We told some of our closer friends we were dating outright, and they were all very supportive. That’s something that was really helpful for our relationship and dating life because it gave us a community — a shared community — and we both were supported in that.
I’d been used to compartmentalizing my life more. I had my friends and then I had my boyfriend. With Patrick, though, everything was a bit more natural since we had shared friendships. That really allowed me to get to know him in a more authentic way and vice versa.
When people hear we met at church, I hear a mix of, “That’s so cliche,” or, “Your parents must have loved that.” And yes, they were pretty happy — that was one of the things we bonded over at the beginning, too. Both of our fathers were involved in music ministry at their churches. When we went back and told our parents we met somebody at church, they were pleased to know that we share the same faith.
My advice to anyone looking to meet someone at church is to make sure that they’re in a community that they really love and trust. Ultimately it’s about finding the right fit in the church community first. And then chances are you’ll meet somebody who’s like-minded and whom you really enjoy spending time with just because you enjoy that community.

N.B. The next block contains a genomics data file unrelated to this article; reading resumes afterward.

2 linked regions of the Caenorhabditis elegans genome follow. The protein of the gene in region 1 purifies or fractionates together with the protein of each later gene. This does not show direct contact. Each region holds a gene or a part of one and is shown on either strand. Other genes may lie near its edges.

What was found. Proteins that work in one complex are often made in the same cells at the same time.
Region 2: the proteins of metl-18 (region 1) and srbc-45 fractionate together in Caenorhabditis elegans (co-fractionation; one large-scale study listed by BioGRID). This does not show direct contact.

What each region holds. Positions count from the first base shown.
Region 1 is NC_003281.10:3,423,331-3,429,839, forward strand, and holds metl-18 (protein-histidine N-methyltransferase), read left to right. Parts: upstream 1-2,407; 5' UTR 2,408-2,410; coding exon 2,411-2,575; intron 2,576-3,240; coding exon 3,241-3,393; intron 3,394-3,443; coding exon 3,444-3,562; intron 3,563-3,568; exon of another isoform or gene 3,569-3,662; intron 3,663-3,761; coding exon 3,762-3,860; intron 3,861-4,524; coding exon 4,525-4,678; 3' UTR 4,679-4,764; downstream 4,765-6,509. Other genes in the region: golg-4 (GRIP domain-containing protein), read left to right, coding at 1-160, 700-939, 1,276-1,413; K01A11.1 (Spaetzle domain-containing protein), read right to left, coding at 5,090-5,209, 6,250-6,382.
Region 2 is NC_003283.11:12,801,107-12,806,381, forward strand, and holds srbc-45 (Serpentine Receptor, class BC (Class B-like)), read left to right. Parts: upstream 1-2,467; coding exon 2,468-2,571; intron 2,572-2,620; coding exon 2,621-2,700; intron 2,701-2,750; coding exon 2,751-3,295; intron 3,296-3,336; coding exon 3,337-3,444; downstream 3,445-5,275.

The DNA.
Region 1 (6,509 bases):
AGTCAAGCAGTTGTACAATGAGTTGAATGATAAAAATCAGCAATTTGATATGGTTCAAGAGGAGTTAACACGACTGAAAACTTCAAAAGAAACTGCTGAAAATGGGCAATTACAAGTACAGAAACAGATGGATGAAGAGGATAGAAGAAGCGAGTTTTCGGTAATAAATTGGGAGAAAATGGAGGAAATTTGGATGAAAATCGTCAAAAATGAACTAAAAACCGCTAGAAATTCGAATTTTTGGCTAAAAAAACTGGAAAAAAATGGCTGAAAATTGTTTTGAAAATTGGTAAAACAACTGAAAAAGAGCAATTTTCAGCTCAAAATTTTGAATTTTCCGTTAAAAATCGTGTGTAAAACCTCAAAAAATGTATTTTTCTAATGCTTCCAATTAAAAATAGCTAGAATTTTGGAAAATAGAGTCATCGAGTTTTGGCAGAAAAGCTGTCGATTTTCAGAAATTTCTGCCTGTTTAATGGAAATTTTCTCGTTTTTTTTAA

I knew that Patrick's character was incredible early on. He was so patient and consistent — if he said he was going to do something, he did it. But I realized he was “The One” through a series of moments, some more dramatic than others. One time, he was driving me home after a Valentine’s Day event at another church in D.C., and I remember getting to a stoplight. I had just received a text message from a guy I used to be interested in, which was very random because I hadn’t spoken to him in years. I looked up at the street sign — Patrick Street. It felt like time stopped a little bit — I froze. Then the light changed. Patrick had no idea what was happening. He just kept driving, and we stayed on Patrick Street the whole time until we got on the highway.
This interview has been edited and condensed for clarity.